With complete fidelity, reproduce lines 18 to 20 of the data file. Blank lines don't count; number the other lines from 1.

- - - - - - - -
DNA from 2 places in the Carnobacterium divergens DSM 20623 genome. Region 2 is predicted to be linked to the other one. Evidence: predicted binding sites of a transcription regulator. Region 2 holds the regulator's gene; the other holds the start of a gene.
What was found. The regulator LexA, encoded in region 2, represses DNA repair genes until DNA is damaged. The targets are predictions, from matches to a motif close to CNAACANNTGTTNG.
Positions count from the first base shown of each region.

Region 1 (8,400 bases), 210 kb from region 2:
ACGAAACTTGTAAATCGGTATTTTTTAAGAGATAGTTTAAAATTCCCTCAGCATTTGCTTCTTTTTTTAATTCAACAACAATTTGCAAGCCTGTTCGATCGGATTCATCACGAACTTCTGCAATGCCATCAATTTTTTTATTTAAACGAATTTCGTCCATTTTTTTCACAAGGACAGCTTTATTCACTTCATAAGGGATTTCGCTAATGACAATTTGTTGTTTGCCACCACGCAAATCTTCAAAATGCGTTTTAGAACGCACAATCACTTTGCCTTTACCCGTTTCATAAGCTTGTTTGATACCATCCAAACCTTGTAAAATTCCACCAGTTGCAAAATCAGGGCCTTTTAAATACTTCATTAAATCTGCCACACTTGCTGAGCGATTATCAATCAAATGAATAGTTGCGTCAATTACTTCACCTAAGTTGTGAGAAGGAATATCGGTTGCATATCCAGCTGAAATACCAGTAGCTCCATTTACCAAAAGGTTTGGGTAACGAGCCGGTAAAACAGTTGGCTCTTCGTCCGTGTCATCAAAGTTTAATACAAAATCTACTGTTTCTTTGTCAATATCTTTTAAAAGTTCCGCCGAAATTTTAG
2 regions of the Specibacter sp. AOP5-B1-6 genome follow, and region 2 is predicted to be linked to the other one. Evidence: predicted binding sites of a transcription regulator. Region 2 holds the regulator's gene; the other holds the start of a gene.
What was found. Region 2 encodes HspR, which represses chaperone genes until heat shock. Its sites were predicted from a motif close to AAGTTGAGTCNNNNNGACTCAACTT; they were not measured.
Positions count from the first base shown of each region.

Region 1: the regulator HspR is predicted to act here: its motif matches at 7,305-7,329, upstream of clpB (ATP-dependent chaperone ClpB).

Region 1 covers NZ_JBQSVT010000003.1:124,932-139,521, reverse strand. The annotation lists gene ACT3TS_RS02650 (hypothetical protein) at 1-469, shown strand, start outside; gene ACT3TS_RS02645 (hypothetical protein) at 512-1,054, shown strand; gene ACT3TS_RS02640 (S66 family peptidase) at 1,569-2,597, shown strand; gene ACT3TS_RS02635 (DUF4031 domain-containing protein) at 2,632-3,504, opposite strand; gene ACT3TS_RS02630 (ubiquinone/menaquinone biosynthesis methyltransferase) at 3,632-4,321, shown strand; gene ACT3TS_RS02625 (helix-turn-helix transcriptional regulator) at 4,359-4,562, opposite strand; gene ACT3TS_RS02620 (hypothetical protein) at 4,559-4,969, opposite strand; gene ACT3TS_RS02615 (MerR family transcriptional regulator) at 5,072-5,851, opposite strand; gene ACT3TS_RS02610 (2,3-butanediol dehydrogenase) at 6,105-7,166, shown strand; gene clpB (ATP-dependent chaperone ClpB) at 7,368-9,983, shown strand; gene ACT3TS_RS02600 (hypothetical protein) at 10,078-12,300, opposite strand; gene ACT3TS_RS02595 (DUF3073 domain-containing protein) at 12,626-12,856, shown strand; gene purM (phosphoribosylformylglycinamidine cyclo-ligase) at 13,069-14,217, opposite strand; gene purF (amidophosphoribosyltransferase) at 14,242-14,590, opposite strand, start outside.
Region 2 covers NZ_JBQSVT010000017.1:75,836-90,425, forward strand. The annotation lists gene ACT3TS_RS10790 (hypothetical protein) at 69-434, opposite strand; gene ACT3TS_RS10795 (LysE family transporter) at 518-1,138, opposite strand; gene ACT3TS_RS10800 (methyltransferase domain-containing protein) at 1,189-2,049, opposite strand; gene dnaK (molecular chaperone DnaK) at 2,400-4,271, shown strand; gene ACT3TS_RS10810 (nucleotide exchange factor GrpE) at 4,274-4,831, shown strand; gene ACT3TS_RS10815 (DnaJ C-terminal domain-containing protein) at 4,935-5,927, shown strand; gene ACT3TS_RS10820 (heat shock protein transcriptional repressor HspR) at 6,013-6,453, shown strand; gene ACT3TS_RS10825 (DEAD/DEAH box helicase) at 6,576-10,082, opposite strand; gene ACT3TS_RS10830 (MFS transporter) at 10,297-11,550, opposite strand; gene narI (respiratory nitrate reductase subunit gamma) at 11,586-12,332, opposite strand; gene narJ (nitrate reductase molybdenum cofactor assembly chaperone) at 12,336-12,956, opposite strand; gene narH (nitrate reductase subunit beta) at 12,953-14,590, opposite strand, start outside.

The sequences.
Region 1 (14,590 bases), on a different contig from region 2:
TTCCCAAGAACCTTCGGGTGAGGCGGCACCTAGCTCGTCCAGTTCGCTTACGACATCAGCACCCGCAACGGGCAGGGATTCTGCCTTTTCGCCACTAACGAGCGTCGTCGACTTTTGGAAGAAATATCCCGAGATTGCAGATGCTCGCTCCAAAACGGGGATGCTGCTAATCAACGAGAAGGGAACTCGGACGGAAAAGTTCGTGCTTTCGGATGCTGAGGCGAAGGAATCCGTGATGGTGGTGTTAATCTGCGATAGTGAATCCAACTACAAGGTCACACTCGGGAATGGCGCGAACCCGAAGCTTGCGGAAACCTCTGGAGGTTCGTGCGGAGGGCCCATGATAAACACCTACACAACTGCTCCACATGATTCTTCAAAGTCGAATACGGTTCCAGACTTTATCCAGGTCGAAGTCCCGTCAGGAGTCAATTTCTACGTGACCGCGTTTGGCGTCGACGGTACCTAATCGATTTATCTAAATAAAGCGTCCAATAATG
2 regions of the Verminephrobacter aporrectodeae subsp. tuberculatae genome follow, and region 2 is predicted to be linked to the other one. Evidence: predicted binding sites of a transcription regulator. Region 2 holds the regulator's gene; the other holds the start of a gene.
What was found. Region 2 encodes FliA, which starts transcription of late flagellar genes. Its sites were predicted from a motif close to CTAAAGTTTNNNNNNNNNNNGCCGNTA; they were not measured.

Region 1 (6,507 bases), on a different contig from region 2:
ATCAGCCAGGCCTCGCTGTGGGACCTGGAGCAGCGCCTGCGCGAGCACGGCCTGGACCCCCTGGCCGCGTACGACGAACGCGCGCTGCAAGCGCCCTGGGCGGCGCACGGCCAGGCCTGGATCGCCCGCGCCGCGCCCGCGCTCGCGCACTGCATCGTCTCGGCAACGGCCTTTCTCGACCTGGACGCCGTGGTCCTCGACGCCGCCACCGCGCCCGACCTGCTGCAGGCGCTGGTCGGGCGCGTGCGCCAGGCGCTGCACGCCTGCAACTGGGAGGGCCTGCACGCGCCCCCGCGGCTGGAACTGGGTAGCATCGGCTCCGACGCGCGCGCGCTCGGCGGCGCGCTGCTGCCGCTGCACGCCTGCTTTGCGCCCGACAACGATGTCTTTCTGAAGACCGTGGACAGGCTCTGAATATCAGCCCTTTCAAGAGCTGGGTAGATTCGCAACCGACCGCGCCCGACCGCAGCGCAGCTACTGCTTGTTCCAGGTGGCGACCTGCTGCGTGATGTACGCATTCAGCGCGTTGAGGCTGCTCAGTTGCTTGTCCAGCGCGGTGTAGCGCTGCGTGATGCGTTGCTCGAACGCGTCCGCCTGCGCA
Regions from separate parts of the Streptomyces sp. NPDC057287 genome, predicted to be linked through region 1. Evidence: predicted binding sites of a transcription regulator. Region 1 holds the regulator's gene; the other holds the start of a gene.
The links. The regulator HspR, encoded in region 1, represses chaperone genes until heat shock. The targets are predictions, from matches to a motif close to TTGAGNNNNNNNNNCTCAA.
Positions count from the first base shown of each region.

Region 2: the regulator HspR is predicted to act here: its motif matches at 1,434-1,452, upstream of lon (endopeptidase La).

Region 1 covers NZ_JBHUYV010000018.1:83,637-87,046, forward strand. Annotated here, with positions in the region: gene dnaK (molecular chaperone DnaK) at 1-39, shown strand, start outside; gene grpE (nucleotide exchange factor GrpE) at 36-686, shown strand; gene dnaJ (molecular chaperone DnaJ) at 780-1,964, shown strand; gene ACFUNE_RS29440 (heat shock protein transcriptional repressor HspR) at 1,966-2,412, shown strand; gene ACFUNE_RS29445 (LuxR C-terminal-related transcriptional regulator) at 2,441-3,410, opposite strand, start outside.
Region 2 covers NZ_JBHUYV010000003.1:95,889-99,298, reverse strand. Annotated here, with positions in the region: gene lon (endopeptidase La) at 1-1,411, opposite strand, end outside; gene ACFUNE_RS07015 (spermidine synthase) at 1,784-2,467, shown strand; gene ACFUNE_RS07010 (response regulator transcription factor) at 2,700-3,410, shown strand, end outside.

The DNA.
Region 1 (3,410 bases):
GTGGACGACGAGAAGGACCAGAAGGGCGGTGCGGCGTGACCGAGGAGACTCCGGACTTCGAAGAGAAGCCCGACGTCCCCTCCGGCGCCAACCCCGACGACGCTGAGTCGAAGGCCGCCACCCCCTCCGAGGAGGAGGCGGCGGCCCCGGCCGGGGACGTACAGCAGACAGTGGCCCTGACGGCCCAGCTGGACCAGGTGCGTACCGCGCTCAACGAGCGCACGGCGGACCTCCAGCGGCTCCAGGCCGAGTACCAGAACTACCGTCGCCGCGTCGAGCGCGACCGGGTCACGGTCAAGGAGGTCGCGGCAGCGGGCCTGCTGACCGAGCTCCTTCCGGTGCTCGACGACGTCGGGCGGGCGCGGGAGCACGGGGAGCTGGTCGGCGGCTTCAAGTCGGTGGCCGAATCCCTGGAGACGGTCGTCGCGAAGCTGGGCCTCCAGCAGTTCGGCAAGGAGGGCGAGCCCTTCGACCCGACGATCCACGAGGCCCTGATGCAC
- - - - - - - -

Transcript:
ATCAGCCAGGCCTCGCTGTGGGACCTGGAGCAGCGCCTGCGCGAGCACGGCCTGGACCCCCTGGCCGCGTACGACGAACGCGCGCTGCAAGCGCCCTGGGCGGCGCACGGCCAGGCCTGGATCGCCCGCGCCGCGCCCGCGCTCGCGCACTGCATCGTCTCGGCAACGGCCTTTCTCGACCTGGACGCCGTGGTCCTCGACGCCGCCACCGCGCCCGACCTGCTGCAGGCGCTGGTCGGGCGCGTGCGCCAGGCGCTGCACGCCTGCAACTGGGAGGGCCTGCACGCGCCCCCGCGGCTGGAACTGGGTAGCATCGGCTCCGACGCGCGCGCGCTCGGCGGCGCGCTGCTGCCGCTGCACGCCTGCTTTGCGCCCGACAACGATGTCTTTCTGAAGACCGTGGACAGGCTCTGAATATCAGCCCTTTCAAGAGCTGGGTAGATTCGCAACCGACCGCGCCCGACCGCAGCGCAGCTACTGCTTGTTCCAGGTGGCGACCTGCTGCGTGATGTACGCATTCAGCGCGTTGAGGCTGCTCAGTTGCTTGTCCAGCGCGGTGTAGCGCTGCGTGATGCGTTGCTCGAACGCGTCCGCCTGCGCA
Regions from separate parts of the Streptomyces sp. NPDC057287 genome, predicted to be linked through region 1. Evidence: predicted binding sites of a transcription regulator. Region 1 holds the regulator's gene; the other holds the start of a gene.
The links. The regulator HspR, encoded in region 1, represses chaperone genes until heat shock. The targets are predictions, from matches to a motif close to TTGAGNNNNNNNNNCTCAA.